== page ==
19  Market segment attractiveness and internal compatibility  consider not just how attractive a segment is as a target, but also how well it fits with company capabilities  a significant implementation question

20 Internal compatibility Market segment attractiveness High Low High Low Attractive segments that match with company capabilities Attractive segments but with poor match with company capabilities Unattractive segments that do not match with company capabilities Unattractive segments but with match to company capabilities

21  How customers compare you to the competition and what they decide  The logic of blue oceans and red oceans  finding spaces where there is no competition

22  Creating new market space  looking across substitute industries  looking across strategic groups within the industry  redefining the buyer group  look across to complementary products/services  re-think the functional/emotional orientation of the industry  participate in shaping external trends

23  But, will the big idea work?  buyer utility  strategic pricing  business model  adoption hurdles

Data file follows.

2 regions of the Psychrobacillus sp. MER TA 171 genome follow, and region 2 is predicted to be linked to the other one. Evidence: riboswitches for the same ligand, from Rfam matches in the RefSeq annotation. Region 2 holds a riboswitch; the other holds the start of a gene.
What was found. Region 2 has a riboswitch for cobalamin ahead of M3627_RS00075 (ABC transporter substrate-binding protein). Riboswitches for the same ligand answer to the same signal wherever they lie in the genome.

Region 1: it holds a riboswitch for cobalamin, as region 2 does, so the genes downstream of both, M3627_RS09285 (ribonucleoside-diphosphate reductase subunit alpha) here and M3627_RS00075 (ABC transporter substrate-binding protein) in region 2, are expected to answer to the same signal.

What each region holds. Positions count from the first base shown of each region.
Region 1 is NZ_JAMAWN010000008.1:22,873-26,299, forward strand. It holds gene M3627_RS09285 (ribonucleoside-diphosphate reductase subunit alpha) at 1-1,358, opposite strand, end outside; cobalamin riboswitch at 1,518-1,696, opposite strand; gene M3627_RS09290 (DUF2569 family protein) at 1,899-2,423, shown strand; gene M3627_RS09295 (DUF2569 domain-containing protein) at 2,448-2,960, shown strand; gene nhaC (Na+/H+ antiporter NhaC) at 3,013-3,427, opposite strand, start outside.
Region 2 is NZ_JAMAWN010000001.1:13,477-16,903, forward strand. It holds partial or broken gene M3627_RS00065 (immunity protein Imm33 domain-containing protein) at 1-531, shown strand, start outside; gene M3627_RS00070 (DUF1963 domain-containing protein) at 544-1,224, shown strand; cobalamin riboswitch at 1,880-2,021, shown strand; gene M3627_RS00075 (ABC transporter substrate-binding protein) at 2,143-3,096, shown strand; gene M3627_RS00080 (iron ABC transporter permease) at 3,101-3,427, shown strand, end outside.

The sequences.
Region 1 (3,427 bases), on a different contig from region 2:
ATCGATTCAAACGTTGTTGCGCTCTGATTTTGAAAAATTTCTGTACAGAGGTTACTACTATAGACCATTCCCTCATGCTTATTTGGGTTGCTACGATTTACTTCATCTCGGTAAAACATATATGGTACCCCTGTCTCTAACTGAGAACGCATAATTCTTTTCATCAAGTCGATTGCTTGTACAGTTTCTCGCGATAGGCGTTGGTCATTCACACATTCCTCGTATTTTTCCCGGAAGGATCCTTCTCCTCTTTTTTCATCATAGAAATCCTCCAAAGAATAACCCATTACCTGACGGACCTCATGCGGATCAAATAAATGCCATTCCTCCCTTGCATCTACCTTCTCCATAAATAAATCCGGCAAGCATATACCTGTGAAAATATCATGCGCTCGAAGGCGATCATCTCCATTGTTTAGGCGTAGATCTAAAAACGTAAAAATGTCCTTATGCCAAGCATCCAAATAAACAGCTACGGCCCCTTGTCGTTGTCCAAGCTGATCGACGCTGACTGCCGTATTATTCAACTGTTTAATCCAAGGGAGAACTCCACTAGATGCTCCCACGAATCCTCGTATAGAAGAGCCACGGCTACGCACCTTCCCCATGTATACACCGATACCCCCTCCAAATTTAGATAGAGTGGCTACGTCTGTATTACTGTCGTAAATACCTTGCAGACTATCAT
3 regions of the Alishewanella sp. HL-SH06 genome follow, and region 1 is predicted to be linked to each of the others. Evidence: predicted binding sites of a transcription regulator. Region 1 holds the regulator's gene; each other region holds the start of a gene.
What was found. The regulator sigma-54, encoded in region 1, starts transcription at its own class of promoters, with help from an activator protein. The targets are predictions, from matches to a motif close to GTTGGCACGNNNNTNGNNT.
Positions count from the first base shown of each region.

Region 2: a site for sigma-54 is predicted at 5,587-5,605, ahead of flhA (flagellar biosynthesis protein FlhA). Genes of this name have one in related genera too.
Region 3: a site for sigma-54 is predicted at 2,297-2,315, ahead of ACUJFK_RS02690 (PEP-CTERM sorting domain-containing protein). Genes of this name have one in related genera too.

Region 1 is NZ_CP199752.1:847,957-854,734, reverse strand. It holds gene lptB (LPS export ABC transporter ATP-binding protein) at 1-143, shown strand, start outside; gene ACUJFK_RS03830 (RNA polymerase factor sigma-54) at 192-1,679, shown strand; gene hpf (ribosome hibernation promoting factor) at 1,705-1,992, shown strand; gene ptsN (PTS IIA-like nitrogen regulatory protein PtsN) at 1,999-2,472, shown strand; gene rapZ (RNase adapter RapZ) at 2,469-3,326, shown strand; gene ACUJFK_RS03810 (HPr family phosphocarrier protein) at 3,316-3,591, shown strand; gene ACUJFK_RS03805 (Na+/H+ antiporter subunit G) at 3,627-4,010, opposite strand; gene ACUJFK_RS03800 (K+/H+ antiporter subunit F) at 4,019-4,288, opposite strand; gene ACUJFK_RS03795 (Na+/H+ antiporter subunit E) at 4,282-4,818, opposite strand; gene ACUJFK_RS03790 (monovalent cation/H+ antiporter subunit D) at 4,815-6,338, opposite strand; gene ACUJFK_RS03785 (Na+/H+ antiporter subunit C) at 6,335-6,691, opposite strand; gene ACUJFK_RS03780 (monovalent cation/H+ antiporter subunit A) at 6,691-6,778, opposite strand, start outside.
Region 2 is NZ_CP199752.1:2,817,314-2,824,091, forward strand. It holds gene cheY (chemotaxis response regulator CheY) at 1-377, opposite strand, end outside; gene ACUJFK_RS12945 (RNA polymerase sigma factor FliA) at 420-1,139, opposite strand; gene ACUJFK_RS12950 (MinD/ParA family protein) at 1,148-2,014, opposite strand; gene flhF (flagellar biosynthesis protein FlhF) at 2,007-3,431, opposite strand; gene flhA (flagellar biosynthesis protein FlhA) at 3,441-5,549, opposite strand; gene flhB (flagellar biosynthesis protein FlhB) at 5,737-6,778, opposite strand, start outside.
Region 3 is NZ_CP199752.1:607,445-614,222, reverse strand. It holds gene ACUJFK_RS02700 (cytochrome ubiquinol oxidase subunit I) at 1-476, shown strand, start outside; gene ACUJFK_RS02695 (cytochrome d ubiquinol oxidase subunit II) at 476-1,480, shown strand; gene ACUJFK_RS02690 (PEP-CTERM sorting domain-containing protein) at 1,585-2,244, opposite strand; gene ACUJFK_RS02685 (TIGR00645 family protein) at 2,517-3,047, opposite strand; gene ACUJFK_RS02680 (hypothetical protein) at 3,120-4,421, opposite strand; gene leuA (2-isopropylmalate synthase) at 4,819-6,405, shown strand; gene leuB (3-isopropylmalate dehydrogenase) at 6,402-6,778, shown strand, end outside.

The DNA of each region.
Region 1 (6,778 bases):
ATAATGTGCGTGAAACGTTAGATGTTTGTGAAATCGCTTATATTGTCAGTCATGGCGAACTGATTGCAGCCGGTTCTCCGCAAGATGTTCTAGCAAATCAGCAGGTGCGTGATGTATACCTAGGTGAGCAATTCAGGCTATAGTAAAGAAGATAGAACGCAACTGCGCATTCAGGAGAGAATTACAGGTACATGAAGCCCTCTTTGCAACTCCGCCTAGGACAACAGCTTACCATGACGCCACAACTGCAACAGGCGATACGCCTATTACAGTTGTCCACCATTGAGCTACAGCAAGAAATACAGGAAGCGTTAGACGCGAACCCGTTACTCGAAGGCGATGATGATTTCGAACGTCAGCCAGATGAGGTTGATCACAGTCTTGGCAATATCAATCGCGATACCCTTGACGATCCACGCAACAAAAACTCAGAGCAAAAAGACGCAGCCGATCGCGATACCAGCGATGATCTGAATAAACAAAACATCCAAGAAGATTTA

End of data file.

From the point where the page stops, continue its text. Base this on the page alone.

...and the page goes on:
24  Usually there are choices – which markets/segments to target?  how do we set priorities?  Portfolio approaches compare  market/segment attractiveness (how well the opportunity fits our goals and capabilities  market position (how well we believe we can do in this market/segment)

25 Market attractiveness Market position HighLow Strong Weak Core business Peripheral business Illusion business Dead-end business

26  Portfolio approach identifies  core business – targets with a good fit and where we can do well  peripheral business – market is less attractive to us but we will take a strong position  illusion business – attractive markets where we can take only a weak position  dead-end business – unattractive markets where we do badly.  Provides a basis for making investment choices